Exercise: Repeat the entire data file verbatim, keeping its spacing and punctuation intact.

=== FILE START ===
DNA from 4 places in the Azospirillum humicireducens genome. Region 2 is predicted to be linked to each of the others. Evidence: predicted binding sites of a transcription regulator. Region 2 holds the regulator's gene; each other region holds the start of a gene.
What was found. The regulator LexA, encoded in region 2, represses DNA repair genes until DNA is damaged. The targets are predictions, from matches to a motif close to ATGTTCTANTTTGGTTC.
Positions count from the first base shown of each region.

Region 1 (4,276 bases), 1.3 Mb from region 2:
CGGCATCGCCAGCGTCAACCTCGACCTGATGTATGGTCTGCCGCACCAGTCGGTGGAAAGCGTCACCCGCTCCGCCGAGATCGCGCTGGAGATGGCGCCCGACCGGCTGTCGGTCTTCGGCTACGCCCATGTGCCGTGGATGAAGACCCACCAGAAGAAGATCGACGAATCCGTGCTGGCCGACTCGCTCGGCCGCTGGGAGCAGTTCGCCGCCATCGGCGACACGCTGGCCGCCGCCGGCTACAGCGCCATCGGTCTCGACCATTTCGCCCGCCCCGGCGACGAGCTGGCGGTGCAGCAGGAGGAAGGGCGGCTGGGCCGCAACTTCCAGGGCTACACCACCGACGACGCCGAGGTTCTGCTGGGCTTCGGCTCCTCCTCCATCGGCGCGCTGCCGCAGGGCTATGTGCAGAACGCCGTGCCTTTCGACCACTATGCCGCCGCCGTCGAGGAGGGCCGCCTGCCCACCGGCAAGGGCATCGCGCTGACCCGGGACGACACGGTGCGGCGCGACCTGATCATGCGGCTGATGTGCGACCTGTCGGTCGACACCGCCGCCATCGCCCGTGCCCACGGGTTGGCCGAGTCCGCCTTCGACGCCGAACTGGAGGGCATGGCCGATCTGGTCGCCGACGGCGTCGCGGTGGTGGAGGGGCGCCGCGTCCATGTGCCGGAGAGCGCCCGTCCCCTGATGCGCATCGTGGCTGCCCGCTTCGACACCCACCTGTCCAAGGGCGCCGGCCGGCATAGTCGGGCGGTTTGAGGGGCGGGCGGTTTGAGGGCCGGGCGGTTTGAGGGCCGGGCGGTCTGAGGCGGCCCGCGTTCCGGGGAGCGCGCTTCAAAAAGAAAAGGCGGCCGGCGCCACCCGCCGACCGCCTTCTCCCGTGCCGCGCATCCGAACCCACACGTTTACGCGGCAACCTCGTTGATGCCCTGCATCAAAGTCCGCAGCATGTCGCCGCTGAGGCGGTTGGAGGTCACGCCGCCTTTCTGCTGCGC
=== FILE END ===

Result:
DNA from 4 places in the Azospirillum humicireducens genome. Region 2 is predicted to be linked to each of the others. Evidence: predicted binding sites of a transcription regulator. Region 2 holds the regulator's gene; each other region holds the start of a gene.
What was found. The regulator LexA, encoded in region 2, represses DNA repair genes until DNA is damaged. The targets are predictions, from matches to a motif close to ATGTTCTANTTTGGTTC.
Positions count from the first base shown of each region.

Region 1 (4,276 bases), 1.3 Mb from region 2:
CGGCATCGCCAGCGTCAACCTCGACCTGATGTATGGTCTGCCGCACCAGTCGGTGGAAAGCGTCACCCGCTCCGCCGAGATCGCGCTGGAGATGGCGCCCGACCGGCTGTCGGTCTTCGGCTACGCCCATGTGCCGTGGATGAAGACCCACCAGAAGAAGATCGACGAATCCGTGCTGGCCGACTCGCTCGGCCGCTGGGAGCAGTTCGCCGCCATCGGCGACACGCTGGCCGCCGCCGGCTACAGCGCCATCGGTCTCGACCATTTCGCCCGCCCCGGCGACGAGCTGGCGGTGCAGCAGGAGGAAGGGCGGCTGGGCCGCAACTTCCAGGGCTACACCACCGACGACGCCGAGGTTCTGCTGGGCTTCGGCTCCTCCTCCATCGGCGCGCTGCCGCAGGGCTATGTGCAGAACGCCGTGCCTTTCGACCACTATGCCGCCGCCGTCGAGGAGGGCCGCCTGCCCACCGGCAAGGGCATCGCGCTGACCCGGGACGACACGGTGCGGCGCGACCTGATCATGCGGCTGATGTGCGACCTGTCGGTCGACACCGCCGCCATCGCCCGTGCCCACGGGTTGGCCGAGTCCGCCTTCGACGCCGAACTGGAGGGCATGGCCGATCTGGTCGCCGACGGCGTCGCGGTGGTGGAGGGGCGCCGCGTCCATGTGCCGGAGAGCGCCCGTCCCCTGATGCGCATCGTGGCTGCCCGCTTCGACACCCACCTGTCCAAGGGCGCCGGCCGGCATAGTCGGGCGGTTTGAGGGGCGGGCGGTTTGAGGGCCGGGCGGTTTGAGGGCCGGGCGGTCTGAGGCGGCCCGCGTTCCGGGGAGCGCGCTTCAAAAAGAAAAGGCGGCCGGCGCCACCCGCCGACCGCCTTCTCCCGTGCCGCGCATCCGAACCCACACGTTTACGCGGCAACCTCGTTGATGCCCTGCATCAAAGTCCGCAGCATGTCGCCGCTGAGGCGGTTGGAGGTCACGCCGCCTTTCTGCTGCGC